Drought is a normal and recurrent feature of climate. Droughts are classified into three categories viz. meteorological, hydrological and agricultural. Meteorological drought is identified by the estimate of the departure of precipitation from normal. Hydrological droughts indicate the departure of surface and ground water from normal.  Agricultural droughts are caused by inadequate soil moisture to support the growth of a crop, resulting in the wilting of a crop. Thus, agricultural drought is the effect of hydrological drought on crops.

Assessment of drought is required for taking timely remedial measures to improve the situation. Normalised Difference Vegetation Index (NDVI) is most widely used to detect the agricultural drought. However, NDVI only detects the agricultural drought when crops are already hit by it. At this stage, remedial measures can’t be taken. Soil moisture is a variable to early detect the agricultural drought before it has impacted the crops and take timely remedial measures. Satellite-based remote sensing can be used for early detection of agricultural drought.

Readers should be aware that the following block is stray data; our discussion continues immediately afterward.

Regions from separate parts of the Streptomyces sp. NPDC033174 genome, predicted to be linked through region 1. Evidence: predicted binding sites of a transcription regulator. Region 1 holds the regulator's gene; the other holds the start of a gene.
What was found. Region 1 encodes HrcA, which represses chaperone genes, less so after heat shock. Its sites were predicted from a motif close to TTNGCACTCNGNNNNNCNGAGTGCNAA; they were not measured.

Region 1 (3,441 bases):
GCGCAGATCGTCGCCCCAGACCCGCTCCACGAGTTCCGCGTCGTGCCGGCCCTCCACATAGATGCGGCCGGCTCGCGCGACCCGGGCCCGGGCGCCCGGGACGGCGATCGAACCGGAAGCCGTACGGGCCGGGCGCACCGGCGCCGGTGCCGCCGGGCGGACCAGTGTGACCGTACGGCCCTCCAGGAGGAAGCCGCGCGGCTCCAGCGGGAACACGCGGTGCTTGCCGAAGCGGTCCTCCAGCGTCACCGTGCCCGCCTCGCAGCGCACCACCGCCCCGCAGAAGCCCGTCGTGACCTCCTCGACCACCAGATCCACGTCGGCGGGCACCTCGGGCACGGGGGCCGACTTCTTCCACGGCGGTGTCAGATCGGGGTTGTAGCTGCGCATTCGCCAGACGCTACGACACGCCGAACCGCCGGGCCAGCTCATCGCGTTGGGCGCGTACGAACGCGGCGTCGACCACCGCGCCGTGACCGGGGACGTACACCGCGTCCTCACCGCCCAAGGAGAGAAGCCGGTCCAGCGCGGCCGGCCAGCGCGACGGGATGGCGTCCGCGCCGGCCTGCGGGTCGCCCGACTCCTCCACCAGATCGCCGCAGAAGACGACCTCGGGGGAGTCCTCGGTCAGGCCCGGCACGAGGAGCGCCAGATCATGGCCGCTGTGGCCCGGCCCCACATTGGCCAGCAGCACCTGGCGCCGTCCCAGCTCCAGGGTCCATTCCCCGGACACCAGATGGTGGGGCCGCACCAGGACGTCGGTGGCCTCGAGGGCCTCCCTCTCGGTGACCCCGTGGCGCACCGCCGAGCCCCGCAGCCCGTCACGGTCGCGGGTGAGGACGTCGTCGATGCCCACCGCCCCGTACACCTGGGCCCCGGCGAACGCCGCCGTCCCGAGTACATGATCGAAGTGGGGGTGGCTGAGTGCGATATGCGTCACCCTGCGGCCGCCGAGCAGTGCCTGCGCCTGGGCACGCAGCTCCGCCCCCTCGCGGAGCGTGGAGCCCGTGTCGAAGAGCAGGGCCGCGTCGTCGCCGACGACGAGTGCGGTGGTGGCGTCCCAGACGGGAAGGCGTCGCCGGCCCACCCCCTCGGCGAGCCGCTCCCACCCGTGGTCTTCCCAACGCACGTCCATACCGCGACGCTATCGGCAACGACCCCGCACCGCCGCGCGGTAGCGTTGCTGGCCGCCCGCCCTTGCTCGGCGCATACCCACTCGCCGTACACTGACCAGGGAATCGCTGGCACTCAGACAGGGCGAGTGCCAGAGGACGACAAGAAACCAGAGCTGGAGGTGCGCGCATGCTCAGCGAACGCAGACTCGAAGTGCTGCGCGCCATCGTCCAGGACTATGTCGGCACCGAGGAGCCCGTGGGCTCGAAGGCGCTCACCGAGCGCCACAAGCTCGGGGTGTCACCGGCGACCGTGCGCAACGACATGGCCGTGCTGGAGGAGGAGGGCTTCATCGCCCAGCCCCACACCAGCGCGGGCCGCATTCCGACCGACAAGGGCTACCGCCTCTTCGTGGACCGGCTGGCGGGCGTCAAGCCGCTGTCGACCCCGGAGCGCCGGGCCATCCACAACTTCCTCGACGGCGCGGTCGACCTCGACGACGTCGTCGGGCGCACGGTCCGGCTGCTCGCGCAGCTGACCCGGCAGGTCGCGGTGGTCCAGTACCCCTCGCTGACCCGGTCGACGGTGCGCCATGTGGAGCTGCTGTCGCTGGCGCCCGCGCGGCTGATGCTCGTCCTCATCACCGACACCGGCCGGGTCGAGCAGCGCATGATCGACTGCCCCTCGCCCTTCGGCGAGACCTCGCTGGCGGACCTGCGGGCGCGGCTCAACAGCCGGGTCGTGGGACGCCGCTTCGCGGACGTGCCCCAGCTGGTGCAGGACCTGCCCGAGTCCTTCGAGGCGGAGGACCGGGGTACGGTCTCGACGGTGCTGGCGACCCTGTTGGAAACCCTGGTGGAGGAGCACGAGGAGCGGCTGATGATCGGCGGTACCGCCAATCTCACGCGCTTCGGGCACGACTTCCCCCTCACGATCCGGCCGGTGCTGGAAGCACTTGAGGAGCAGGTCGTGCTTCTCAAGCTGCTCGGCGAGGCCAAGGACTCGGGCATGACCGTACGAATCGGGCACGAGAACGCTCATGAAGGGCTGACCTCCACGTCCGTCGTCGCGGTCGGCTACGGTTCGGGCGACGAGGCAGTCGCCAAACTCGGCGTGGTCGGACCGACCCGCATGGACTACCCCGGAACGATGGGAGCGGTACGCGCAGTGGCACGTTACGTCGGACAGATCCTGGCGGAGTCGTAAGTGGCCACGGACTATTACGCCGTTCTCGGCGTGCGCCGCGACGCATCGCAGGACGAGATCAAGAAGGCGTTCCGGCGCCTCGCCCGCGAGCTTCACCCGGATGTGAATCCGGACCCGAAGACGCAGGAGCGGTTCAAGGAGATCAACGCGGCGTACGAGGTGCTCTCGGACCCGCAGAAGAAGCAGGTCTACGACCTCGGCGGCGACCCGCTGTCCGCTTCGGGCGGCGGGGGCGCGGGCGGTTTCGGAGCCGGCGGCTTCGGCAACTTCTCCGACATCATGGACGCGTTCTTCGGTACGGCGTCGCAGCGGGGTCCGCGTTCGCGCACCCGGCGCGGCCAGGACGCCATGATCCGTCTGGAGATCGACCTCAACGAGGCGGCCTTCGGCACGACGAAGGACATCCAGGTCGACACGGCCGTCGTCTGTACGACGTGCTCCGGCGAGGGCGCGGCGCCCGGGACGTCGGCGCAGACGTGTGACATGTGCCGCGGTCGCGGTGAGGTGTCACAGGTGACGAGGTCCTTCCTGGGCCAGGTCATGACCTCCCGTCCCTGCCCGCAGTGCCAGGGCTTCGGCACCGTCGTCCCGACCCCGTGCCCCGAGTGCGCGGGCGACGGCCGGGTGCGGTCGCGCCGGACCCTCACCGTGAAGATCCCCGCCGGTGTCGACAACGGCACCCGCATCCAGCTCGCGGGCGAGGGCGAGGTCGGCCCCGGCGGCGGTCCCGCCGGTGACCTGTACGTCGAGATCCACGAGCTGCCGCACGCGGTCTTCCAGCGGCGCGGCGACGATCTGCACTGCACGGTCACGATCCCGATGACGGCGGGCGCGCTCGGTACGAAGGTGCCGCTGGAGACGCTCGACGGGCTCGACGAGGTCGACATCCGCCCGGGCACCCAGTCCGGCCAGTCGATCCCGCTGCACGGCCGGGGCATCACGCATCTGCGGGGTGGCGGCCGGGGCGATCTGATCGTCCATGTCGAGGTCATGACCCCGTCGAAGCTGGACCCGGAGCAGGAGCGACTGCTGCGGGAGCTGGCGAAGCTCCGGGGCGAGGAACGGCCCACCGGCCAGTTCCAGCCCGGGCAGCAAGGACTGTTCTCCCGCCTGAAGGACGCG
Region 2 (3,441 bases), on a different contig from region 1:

Based on the 2010-11 census, a majority of farmers holds below 1 ha land in India. Hence, the identification of drought should be done at this size and at a maximum weekly frequency. However, currently available satellites which are sensitive to soil moisture either have a high temporal (daily revisit) or higher spatial (less than 1 ha) resolution. Aapah Innovations has developed the soil moisture products by combining data from multiple satellites to provide a higher spatio-temporal (less than 1 ha at the daily frequency) soil moisture product. This product can be used to detect drought at the farm scale and monitor the area continuously.

Aapah Innovations will track the drought conditions across India during the Kharif season. As an example, the average soil moisture in May over South India is shown in the figure.